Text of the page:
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Greg Boysen The Hockey Writers

Published on Wednesday, July 22, 2020





This Date in Hockey History: July 22

This date in National Hockey League history has not been the most eventful by any means, but it has still provided some interesting tidbits. One veteran player got traded twice on the same day and the birth of a Hall of Fame defenseman are two of the biggest July 22 memories.

Sillinger’s Busy Day

July 22, 2003, is a day that Mike Sillinger will never forget as he was a member of three different teams within a span of a couple of hours. The veteran started the day on the roster of the Columbus Blue Jackets, who he had scored 38 goals and 86 points for over the previous two seasons.

The Blue Jackets traded Sillinger to the Dallas Stars for defenseman Darryl Sydor a second-round draft pick in 2004. That draft pick was eventually used on Johan Fransson, who never played in the NHL. Sydor only played 49 games in Columbus before he was traded to the Tampa Bay Lightning.

Sillinger’s time with the Stars was very brief as he was quickly dealt to the Phoenix Coyotes for defenseman Teppo Numminen and a conditional draft pick. Numminen spent the 2003-04 season in Dallas before signing with the Buffalo Sabres in the summer of 2004.

Sillinger was on the move again, at the 2004 trade deadline, when he was sent to the St. Louis Blues in exchange for goaltender Brent Johnson. He scored eight goals and 14 points in 60 games with the Coyotes and put up five goals and 10 assists during his 16 games in St. Louis.

Changing addresses was nothing new for Sillinger, who played for 12 different teams over 15 seasons. He retired in 2008 after scoring 240 goals and 548 points in 1049 games with the Detroit Red Wings, Mighty Ducks of Anaheim, Vancouver Canucks, Philadelphia Flyers, Lightning, Florida Panthers, Ottawa Senators, Blue Jackets, Coyotes, Blues, Nashville Predators and New York Islanders.

Winter Classic Comes to Chicago

The Chicago Blackhawks and the Red Wings were at Wrigley Field, on July 22, 2008. They were there to make a joint announcement with the Chicago Cubs and NHL that the 2009 Winter Classic would be played at the historic baseball stadium on Jan. 1, 2009. This was the second Winter Classic and third outdoor game in league history.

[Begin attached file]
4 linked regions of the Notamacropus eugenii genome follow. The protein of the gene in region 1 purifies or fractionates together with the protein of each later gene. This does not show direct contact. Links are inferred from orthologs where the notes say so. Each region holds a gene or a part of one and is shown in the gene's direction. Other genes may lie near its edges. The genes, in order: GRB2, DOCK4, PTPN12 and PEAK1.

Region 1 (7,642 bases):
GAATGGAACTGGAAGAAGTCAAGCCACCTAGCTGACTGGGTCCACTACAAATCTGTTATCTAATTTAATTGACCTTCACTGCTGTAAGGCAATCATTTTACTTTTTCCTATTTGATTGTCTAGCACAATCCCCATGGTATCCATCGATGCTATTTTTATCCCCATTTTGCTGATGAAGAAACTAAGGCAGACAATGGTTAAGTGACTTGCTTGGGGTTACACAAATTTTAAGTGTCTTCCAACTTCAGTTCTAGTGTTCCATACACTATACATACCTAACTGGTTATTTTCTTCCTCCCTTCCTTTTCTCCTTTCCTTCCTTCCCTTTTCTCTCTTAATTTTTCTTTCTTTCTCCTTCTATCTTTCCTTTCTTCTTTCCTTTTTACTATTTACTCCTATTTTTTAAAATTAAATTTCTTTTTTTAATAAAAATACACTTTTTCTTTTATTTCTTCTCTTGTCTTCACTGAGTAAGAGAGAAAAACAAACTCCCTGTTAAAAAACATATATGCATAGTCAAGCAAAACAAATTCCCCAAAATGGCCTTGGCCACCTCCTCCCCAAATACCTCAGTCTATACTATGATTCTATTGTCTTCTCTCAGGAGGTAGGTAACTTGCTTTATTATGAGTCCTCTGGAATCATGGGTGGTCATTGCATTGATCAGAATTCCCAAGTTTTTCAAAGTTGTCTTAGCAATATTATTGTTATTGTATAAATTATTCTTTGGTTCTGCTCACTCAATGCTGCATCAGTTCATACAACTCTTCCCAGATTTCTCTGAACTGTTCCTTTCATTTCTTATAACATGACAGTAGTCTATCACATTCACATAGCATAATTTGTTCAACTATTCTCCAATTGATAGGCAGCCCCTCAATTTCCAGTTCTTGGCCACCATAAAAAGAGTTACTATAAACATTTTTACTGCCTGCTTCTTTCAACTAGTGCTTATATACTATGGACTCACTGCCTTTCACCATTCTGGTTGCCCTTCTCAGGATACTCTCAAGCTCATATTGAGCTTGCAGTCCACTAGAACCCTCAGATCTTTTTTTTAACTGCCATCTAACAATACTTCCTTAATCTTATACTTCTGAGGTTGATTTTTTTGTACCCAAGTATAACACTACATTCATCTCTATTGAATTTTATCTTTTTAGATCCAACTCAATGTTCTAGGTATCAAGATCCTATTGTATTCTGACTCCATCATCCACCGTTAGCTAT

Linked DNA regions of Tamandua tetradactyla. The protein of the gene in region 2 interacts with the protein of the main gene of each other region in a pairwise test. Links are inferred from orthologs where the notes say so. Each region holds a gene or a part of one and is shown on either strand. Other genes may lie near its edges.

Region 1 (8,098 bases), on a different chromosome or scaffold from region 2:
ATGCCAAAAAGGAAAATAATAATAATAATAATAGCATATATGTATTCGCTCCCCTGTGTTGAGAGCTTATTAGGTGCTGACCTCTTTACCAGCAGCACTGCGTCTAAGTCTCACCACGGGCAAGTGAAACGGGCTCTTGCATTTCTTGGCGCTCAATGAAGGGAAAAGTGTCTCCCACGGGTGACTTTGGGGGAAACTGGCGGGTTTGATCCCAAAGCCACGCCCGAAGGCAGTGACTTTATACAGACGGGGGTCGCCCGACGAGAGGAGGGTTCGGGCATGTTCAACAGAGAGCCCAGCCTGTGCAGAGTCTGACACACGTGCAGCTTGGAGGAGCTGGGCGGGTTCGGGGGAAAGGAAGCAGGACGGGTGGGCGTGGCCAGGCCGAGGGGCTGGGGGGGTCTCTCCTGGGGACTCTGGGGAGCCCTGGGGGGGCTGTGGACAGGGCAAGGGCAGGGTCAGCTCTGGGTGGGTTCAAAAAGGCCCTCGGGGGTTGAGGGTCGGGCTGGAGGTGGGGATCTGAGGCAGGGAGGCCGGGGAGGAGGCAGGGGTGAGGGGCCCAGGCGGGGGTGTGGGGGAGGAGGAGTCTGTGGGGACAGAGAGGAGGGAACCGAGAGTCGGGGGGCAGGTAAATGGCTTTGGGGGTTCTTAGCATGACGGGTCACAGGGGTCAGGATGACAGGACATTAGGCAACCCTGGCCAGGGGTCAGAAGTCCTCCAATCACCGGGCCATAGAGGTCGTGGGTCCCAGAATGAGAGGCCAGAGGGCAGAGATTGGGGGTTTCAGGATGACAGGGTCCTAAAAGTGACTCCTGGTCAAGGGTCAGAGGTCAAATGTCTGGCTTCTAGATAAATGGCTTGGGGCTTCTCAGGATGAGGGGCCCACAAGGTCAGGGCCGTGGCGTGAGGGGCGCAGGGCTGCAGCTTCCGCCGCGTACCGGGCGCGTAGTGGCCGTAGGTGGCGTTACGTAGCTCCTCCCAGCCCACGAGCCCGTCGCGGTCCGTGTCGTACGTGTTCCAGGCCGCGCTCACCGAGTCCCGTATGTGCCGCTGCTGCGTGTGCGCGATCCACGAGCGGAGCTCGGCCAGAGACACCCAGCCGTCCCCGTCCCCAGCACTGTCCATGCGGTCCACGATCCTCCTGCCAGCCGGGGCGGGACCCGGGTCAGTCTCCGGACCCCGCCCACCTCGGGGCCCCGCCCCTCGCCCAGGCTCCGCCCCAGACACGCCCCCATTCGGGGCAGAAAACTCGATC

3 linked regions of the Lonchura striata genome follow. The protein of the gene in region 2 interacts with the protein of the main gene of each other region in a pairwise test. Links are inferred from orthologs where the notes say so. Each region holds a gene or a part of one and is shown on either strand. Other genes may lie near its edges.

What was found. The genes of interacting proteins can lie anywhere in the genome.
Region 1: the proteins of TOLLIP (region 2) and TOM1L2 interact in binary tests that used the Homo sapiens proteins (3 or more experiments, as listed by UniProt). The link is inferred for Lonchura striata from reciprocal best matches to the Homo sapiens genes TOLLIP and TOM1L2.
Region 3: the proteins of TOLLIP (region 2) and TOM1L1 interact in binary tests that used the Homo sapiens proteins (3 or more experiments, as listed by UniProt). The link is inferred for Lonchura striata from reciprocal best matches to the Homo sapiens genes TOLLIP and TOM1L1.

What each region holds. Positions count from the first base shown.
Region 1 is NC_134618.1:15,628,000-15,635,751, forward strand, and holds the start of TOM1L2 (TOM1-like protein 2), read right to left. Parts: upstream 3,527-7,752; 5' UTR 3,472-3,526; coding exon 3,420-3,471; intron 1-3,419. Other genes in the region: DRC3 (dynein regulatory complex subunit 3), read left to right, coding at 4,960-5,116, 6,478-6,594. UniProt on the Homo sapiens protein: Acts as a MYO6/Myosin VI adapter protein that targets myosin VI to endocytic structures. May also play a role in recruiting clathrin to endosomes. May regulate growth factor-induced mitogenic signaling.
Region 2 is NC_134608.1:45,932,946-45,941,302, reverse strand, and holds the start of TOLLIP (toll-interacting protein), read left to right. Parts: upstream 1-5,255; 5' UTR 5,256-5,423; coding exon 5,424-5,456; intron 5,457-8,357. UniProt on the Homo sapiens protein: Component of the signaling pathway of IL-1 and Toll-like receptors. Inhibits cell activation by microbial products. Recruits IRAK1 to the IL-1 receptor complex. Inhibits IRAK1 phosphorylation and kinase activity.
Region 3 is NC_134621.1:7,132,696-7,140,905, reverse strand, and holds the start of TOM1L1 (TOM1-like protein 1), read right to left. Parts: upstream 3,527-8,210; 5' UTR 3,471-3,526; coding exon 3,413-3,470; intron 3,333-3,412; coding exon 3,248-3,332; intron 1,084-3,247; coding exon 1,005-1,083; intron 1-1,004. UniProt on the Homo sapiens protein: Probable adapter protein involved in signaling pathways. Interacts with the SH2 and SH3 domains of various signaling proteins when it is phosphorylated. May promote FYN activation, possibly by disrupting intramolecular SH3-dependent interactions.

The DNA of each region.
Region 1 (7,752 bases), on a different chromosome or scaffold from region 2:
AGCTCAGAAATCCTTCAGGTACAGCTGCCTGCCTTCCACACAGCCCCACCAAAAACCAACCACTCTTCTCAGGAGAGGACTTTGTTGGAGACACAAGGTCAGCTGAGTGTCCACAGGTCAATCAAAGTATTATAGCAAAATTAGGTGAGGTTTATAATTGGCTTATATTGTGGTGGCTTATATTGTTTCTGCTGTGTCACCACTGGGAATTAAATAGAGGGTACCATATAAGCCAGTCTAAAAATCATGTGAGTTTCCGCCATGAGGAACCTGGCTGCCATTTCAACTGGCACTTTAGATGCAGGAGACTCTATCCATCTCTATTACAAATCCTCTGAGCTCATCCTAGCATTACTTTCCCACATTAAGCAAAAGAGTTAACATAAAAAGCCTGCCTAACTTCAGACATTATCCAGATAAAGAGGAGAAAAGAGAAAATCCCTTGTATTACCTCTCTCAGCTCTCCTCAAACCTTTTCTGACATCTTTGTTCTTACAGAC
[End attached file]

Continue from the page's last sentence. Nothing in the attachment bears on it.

The 2009 Winter Classic was a huge moment for the Blackhawks, who were a forgotten franchise in their own city. After years of last-place teams and an empty arena, this game ushered in a new era of relevance and, most importantly, sustained success. Unfortunately for the Blackhawks, the Red Wings spoiled the big day with a 6-4 victory after falling behind 3-1 in the first period.

Odds & Ends

Abel was the last player-coach in the NHL. (THW Archives)

The Blackhawks purchased the contract of Red Wings star Sid Abel on July 22, 1952. After scoring 183 goals and 463 points in 570 games in Detroit, the future Hall of Famer played in just 42 games for the Blackhawks over the next two seasons, where he served as head coach, as well as playing. He was the last full-time player-coach in NHL history. He coached the Blackhawks through the end of the 1953-54 season before returning to the Red Wings, in the same role, in 1957.

On July 22, 1988, the Washington Capitals traded Greg Adams to the Edmonton Oilers for the rights to Geoff Courtnall. Adams scored four goals and nine points, in 49 games, before the Oilers traded him to the Canucks, along with Doug Smith, for John LeBlanc and a fifth-round draft pick.

Courtnall signed with the Capitals and scored 77 goals and 154 points, in 159 games, over the next two seasons in Washington. He was traded to the Blues, on July 13, 1990, for Peter Zezel and Mike Lalor.

The Capitals also signed free-agent defenseman Phil Housley on July 22, 1996. Housley played two seasons with the Capitals, scoring 17 goals and 71 points in 141 games. He was claimed on waivers by the Calgary Flames almost exactly two years later, on July 21, 1998.

Happy Birthday to You

A total of 23 current and former NHL players were born on this date along with an early pioneer in officiating.

J. Cooper Smeaton was born on July 22, 1890. He did it all during his life in the game from being a player to a referee and even a head coach. He joined the National Hockey Association (NHA) as a referee in 1913. His first game was a tilt between the Montreal Canadiens and Montreal Wanders. He fined Hall of Famer Newsy Lalonde $5 for arguing an offside call.

Smeaton joined the Canadian military in 1914 and fought in World War I in France. When the NHL formed in 1917, they named Smeaton the first referee in chief. He turned down the chance to become the first-ever general manager of the New York Rangers in 1926. He remained as a referee until 1930 when he became the head coach of the Philadelphia Quakers.

The Quakers folded after one season and Smeaton returned as a referee until he retired in 1937. He was inducted into the Hockey Hall of Fame as a referee in 1961.

Of the players born on this date, Sergei Zubov is by far the best of the group. He is the only Hall of Famer with a July 22 birthday. He played in the most games (1068) and had the most goals (152), assists (619) and points (771). The slick-skating defenseman won a Stanley Cup in his rookie season with the Rangers in 1994, scoring five goals and 19 points in 22 playoff games. He got his name on the Cup a second time with the Stars in 1999.

Sergei Zubov of the New York Rangers
Zubov’s Hall of Fame career began with the Rangers.
(Robert Laberg/Allsport)

Other notable players born on July 23 include Gerry Desjardins (76), Dmitri Kalinin (40), Kevin Fiala (24), Jason Robertson (21).

The post This Date in Hockey History: July 22 appeared first on The Hockey Writers.


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